That place that you are working in is where you spend around 8.5 hours of your day with people you don’t really know and may or may not like, so make sure you are happy there and let your team/manager know if there is a change or there are any issues that need addressing. This will affect you as a person, as a professional and will cause the business you are working for to suffer.
Work on projects of your own outside of work, even if it is a simple ToDo app, or your own twitter clone. Work on it, learn how to structure your code, how to name your classes and methods, how to separate logic and how to create that well thought out database schema. This allows you to make errors and learn from them. Push it all up on GitHub.com and you can share it or easily tweet someone about the issue you are having with a reference to the code. You can also learn how to write them informative commit messages instead of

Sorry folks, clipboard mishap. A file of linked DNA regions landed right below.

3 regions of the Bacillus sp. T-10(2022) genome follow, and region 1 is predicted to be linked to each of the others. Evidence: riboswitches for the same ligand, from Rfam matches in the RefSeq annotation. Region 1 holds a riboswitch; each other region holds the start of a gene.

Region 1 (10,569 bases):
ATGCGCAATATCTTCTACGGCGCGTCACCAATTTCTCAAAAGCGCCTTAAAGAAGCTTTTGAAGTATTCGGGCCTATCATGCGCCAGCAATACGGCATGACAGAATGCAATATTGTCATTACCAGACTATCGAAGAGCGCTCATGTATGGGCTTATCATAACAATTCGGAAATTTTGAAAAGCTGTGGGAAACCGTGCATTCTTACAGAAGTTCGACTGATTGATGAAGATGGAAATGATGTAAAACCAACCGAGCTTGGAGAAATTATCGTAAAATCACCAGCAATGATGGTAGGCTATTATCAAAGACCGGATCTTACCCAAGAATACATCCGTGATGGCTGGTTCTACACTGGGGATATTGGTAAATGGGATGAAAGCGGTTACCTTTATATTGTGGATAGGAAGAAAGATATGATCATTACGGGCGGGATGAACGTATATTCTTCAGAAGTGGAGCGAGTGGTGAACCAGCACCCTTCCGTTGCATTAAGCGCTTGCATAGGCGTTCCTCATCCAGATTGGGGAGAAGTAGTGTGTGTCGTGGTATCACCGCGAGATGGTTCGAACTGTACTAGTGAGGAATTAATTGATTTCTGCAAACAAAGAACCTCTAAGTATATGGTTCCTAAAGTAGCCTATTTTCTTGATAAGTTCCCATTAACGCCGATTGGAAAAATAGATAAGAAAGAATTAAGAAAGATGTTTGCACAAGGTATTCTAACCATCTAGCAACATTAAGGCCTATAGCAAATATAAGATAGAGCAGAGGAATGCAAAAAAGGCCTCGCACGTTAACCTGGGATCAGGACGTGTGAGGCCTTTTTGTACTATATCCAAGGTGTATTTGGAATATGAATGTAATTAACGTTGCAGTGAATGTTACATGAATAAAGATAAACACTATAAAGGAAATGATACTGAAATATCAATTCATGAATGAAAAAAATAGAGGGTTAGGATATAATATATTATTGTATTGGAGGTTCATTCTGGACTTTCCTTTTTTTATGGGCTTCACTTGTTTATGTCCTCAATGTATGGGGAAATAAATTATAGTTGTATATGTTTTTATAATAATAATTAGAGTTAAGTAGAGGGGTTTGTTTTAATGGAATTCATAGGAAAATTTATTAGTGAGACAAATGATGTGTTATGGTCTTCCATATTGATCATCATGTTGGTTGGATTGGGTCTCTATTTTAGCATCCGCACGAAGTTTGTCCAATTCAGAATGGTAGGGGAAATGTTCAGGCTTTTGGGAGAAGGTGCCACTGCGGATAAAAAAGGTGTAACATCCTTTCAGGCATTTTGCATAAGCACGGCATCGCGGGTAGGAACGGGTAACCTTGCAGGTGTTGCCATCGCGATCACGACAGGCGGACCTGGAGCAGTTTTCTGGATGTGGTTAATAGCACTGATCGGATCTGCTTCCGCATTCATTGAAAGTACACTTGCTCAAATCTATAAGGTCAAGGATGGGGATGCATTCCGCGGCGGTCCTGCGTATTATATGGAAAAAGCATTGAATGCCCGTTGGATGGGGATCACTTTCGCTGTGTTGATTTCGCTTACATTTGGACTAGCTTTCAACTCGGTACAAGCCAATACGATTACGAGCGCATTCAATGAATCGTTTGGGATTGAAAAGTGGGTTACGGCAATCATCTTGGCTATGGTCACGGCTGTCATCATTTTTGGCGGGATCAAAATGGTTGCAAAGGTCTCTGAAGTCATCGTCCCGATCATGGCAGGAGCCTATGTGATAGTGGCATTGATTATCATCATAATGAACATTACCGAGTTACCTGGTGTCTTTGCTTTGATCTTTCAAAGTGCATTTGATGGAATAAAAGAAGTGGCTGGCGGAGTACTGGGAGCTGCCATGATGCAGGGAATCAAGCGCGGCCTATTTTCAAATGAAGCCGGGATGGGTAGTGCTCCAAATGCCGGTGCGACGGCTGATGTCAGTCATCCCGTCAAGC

Added buildPage() function which tells you nothing significant from a git log.
Above all, to be a professional in my opinion is to enjoy what you are doing, think about what you are going to write and how the end user is going to interpret what you have artistically designed and created. With no care taken or lack of attention to detail then your product, feature, refactor and whatever else will show not just in your code base but represent you as a developer.
These are all things I have taken from my own findings, I may have the wrong view or thoughts on some sections but it is my interpretation of it all.
When starting out, don’t just become a bug monkey. Prove yourself, ask questions and above all enjoy what you do, the language(s) you use and be part of the community, these will be massive pay off’s in more ways then one and quicker than you might think.